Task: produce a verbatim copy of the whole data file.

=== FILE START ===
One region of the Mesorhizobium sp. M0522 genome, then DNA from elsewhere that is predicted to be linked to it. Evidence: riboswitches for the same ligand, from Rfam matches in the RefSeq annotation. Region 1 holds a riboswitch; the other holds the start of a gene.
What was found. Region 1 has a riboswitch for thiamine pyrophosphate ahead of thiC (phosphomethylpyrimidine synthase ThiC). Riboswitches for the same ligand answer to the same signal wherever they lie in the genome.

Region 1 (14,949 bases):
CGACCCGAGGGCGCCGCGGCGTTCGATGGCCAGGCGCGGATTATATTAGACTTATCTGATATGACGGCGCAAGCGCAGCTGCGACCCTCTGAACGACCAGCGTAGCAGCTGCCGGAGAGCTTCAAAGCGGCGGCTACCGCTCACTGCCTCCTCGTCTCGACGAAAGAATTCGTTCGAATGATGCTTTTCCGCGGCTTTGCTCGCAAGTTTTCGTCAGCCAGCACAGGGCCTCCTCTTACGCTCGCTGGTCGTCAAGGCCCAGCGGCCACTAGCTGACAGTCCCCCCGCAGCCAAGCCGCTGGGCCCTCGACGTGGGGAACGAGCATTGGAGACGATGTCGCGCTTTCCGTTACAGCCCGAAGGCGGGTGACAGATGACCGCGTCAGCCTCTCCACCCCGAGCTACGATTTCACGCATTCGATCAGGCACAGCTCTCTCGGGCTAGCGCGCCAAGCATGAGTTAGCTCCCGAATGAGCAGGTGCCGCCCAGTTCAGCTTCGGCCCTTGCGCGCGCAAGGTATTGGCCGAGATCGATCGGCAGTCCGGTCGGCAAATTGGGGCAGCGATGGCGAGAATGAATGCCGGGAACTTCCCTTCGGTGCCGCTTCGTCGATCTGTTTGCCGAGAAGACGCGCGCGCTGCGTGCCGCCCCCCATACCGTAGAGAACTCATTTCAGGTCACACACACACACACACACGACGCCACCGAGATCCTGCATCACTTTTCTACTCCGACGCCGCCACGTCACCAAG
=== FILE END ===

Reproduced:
One region of the Mesorhizobium sp. M0522 genome, then DNA from elsewhere that is predicted to be linked to it. Evidence: riboswitches for the same ligand, from Rfam matches in the RefSeq annotation. Region 1 holds a riboswitch; the other holds the start of a gene.
What was found. Region 1 has a riboswitch for thiamine pyrophosphate ahead of thiC (phosphomethylpyrimidine synthase ThiC). Riboswitches for the same ligand answer to the same signal wherever they lie in the genome.

Region 1 (14,949 bases):
CGACCCGAGGGCGCCGCGGCGTTCGATGGCCAGGCGCGGATTATATTAGACTTATCTGATATGACGGCGCAAGCGCAGCTGCGACCCTCTGAACGACCAGCGTAGCAGCTGCCGGAGAGCTTCAAAGCGGCGGCTACCGCTCACTGCCTCCTCGTCTCGACGAAAGAATTCGTTCGAATGATGCTTTTCCGCGGCTTTGCTCGCAAGTTTTCGTCAGCCAGCACAGGGCCTCCTCTTACGCTCGCTGGTCGTCAAGGCCCAGCGGCCACTAGCTGACAGTCCCCCCGCAGCCAAGCCGCTGGGCCCTCGACGTGGGGAACGAGCATTGGAGACGATGTCGCGCTTTCCGTTACAGCCCGAAGGCGGGTGACAGATGACCGCGTCAGCCTCTCCACCCCGAGCTACGATTTCACGCATTCGATCAGGCACAGCTCTCTCGGGCTAGCGCGCCAAGCATGAGTTAGCTCCCGAATGAGCAGGTGCCGCCCAGTTCAGCTTCGGCCCTTGCGCGCGCAAGGTATTGGCCGAGATCGATCGGCAGTCCGGTCGGCAAATTGGGGCAGCGATGGCGAGAATGAATGCCGGGAACTTCCCTTCGGTGCCGCTTCGTCGATCTGTTTGCCGAGAAGACGCGCGCGCTGCGTGCCGCCCCCCATACCGTAGAGAACTCATTTCAGGTCACACACACACACACACACGACGCCACCGAGATCCTGCATCACTTTTCTACTCCGACGCCGCCACGTCACCAAG